The Year in Bundled Payment – Top 2016 Events While the activity and buzz in the bundled payment world continues to grow, 2016 was what we consider an “in-between year” in the market. In 2015 we saw the vast majority of the Bundled Payment for Care Improvement providers go live. And in 2017 we expect CMS to launch the Advanced BPCI program, as well as to see significant growth in the commercial market for bundled payments.
Despite 2016 being marked between two years of significant progress in bundled payment market, a number of key events, industry trends and new value-based payment models make this “in-between” year worth recounting.
To recap bundled payments for 2016, we’ve compiled a list of key milestones; a preview of 2017 will follow this article.
- President Trump. Our list begins like every list of big events in 2016 with the election of Donald Trump as our 45th president. In the short term, we see a pause in CMMI value-based activity as the new administration gets settled. However, our longer-term view is that the Trump/Price era will drive significant growth in bundled payments in both the commercial and governmental payer markets.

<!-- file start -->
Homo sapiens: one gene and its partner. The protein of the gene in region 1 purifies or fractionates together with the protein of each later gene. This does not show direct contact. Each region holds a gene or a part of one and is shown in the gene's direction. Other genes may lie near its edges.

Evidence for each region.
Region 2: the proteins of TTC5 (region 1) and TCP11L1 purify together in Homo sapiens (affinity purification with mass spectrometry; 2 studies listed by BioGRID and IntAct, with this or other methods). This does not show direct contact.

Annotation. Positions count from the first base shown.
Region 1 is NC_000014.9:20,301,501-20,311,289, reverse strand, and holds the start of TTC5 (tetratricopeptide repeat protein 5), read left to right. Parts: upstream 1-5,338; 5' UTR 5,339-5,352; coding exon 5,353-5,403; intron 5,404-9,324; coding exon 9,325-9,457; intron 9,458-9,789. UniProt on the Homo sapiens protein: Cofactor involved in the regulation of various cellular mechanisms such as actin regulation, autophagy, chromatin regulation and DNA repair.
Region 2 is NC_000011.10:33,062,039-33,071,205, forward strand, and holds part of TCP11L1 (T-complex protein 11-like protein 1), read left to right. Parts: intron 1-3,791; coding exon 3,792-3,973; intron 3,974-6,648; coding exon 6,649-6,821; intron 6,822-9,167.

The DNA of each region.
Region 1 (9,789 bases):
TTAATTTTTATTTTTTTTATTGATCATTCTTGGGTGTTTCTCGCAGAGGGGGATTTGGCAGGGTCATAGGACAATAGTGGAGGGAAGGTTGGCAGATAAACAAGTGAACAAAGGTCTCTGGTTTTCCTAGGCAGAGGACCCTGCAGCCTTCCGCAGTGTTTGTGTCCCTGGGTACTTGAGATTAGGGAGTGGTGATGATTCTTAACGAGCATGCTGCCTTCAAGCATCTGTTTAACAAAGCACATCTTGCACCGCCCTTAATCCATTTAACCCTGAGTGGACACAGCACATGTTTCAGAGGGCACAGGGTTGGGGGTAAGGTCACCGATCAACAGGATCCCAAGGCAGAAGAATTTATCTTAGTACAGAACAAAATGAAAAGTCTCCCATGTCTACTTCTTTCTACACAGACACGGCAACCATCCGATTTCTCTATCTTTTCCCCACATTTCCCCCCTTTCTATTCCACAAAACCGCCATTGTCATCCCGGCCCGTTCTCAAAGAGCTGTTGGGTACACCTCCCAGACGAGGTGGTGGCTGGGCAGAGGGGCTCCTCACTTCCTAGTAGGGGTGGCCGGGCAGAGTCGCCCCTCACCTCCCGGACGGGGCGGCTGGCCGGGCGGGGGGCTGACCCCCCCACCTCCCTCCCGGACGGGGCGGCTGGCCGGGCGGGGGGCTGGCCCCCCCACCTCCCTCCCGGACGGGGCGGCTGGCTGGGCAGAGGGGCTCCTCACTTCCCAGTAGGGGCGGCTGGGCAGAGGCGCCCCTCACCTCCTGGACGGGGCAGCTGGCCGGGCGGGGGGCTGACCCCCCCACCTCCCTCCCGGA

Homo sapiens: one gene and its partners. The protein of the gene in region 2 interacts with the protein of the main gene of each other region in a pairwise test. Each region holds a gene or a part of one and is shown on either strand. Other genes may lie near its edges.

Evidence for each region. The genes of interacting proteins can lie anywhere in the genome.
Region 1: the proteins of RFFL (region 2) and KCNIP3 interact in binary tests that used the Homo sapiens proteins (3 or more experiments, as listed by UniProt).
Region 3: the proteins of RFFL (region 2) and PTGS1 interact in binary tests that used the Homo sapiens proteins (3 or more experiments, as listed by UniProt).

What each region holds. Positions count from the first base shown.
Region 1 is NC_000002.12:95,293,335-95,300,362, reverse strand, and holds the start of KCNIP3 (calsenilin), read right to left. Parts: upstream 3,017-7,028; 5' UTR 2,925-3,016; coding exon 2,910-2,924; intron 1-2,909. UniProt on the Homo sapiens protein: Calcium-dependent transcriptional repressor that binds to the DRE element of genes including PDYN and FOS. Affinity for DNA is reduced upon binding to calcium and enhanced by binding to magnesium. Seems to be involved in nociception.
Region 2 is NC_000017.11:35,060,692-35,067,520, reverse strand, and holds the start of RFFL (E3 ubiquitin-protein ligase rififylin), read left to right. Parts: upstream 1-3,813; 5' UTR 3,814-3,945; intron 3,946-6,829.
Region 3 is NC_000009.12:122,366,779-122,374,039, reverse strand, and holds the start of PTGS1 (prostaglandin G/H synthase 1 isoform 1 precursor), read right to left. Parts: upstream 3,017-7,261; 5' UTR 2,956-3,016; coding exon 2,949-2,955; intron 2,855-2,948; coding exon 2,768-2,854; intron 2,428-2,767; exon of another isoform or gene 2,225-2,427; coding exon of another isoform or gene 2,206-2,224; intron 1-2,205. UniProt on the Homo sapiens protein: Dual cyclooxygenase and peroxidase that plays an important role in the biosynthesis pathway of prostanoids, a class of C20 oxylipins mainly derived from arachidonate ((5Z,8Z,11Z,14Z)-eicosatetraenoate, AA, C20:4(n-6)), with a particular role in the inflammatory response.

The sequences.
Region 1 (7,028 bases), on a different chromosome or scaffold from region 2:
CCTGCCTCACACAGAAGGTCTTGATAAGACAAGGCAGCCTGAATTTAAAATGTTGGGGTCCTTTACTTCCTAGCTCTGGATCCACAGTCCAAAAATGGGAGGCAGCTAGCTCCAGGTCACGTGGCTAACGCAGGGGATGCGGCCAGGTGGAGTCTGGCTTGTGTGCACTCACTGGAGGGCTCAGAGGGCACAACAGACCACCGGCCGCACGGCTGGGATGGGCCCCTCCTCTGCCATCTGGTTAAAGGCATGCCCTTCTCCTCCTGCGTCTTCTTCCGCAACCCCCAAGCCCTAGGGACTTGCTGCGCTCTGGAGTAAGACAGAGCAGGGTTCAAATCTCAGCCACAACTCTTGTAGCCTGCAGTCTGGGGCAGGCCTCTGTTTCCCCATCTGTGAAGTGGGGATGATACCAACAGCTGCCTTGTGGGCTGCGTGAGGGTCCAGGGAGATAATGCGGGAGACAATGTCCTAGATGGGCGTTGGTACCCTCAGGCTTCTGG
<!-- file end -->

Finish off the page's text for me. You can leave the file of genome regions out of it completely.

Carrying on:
- The Initiation of the Oncology Care Model. On July 1st CMS launched the Oncology Care Model (OCM). At the time, OCM was below the radar because it began as an “upside-only” initiative, but OCM represented the most significant growth in bundled payment participation in 2016 with 196 cancer care providers and 17 health plans participating. OCM participants have quickly adopted the changes required to succeed within the program as it covers as many as 50% of the patients in an oncology practice, and it is one of the first models that qualifies as a specialist driven Alternative Payment Model (APM) within MACRA. https://innovation.cms.gov/initiatives/Oncology-Care/
- The Comprehensive Care for Joint Replacement (CJR) Program Fell Flat. The bundled payment community was initially very excited about the CJR program when it was announced in 2015, but few participating hospitals have embraced the initiative. CJR is the first mandatory program and it requires more than 750 hospitals in 67 markets to participate in a bundled payment initiative for joint replacement patients. From what we’ve seen in the market, most hospitals, with a few exceptions, have done little to change and improve their processes for joint replacement. This is true for several reasons: there is no downside risk in year one of the program, there remains resentment over the mandate, there is limited gainsharing opportunity for surgeons, and now many are anticipating that the program may be changed or dropped by Rep. Tom Price and the incoming team at CMS, among others. https://innovation.cms.gov/initiatives/cjr